After my move-in, Steve and I had sat around in my apartment and talked for hours. It was harder than hell not to stare at him as he kicked back on my sofa in just his shorts, but somehow I’d managed. As we talked, I discovered that not only was he gorgeous, he was a really cool guy with a great sense of humor, who was really easy to talk to.
He told me a bit about himself that first night. Steve was a senior, and was just a few days younger than me, his birthday being just a few days short of the cut-off date that determined what year you were in. I was starting college and he was starting his senior year in high school, due to me being all of five days his elder.
We both had a few days remaining before our schools began their fall semesters, and Steve offered to “show me around”. I didn’t know anyone else in town and I loved his company, so I readily accepted.
Steve and I spent those days hiking in the desert, exploring the backcountry, swimming, and generally just hanging out together. He introduced me to his friends and took me to a few parties. By the time the week was out, we were the best of friends, as if we had known each other all our lives.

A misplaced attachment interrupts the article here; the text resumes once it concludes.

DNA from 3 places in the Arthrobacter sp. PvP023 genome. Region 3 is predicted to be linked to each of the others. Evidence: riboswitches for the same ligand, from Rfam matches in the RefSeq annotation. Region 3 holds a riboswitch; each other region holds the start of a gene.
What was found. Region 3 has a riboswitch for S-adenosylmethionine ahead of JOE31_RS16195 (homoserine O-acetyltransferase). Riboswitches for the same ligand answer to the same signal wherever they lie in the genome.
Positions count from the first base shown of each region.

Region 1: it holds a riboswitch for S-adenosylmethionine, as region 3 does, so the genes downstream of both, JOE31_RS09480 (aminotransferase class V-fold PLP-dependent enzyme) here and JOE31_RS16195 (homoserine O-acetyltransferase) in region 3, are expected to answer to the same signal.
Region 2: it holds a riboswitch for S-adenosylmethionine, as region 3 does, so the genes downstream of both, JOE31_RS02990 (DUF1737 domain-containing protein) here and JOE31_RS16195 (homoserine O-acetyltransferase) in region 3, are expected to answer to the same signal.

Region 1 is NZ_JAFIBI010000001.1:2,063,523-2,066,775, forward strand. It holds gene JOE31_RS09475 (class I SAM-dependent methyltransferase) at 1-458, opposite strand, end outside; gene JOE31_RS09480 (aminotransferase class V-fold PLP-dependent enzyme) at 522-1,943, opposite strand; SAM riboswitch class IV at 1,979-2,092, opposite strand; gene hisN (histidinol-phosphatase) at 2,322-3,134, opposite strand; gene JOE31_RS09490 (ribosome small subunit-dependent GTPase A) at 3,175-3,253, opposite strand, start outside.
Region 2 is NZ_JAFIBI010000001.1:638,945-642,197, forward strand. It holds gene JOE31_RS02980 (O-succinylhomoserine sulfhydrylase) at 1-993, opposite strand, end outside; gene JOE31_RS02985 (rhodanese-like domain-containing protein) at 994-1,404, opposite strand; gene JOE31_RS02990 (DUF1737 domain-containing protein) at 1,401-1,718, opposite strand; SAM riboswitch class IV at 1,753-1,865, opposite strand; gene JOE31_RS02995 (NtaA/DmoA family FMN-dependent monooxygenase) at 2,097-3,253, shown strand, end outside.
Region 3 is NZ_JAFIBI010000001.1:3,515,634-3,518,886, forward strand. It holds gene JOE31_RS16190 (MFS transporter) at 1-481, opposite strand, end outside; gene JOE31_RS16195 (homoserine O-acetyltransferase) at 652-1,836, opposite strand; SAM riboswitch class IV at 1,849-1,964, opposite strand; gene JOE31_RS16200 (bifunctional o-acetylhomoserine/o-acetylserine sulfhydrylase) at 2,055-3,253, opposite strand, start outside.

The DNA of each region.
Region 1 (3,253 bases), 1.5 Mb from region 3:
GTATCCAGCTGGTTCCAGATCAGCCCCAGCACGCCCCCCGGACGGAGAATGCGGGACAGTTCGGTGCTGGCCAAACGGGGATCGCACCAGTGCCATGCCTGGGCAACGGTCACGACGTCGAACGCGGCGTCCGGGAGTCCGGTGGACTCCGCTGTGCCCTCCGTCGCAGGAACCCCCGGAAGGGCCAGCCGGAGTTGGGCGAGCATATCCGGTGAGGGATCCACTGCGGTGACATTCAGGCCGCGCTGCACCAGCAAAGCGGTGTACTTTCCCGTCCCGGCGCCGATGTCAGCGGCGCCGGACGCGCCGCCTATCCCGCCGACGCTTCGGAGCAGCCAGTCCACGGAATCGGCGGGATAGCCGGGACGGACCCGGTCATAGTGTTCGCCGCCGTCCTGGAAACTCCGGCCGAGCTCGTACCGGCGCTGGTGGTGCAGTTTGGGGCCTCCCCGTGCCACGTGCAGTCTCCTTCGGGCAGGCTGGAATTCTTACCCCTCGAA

I’d never had a best friend growing up, never had many friends period, so this was all new to me. I was amazed at just how important having Steve in my life had become to me. I’d always just assumed I’d always be a loner, but with Steve and his family I found something I had never expected: a home. Best of all, Steve seemed to value our time together as much as I did. His parents were great, too. Steve’s father was a Deputy Sheriff with the local police force. He was a little on the gruff side, a typical small-town cop in many ways, but was a great guy once you got to know him. Steve’s mother was a legal aide and one of the most outgoing people I’ve ever met. I’d wished many times that my own parents could have been more like Steve’s, and less like the alcoholic rednecks that they were.
The Williams’ had a nice home, a fairly modern split-level ranch house on an acre corner lot. The master bedroom was at one end, and the other two bedrooms, Steve’s and his brother’s, at the other, with my guesthouse about eighty feet behind the house in the backyard.
Steve’s parents had welcomed me, and treated me like family. I found it easy to get along with them, and enjoyed talking to them both. For the first time in my life, I felt like I actually had a real family. I never knew that anything could feel so good. My whole world had changed, and in doing so, it had changed me. I found myself becoming what I’d never dared hope: happy, outgoing, someone who belonged.
School had started, which, together with my new job at a local bookstore, cut down on my time with Steve. Not as much as I had feared, though, as we still hung out together all evening, except for the two nights a week that I worked. The air conditioning in my apartment was very weak, which made it a hotbox in the afternoon.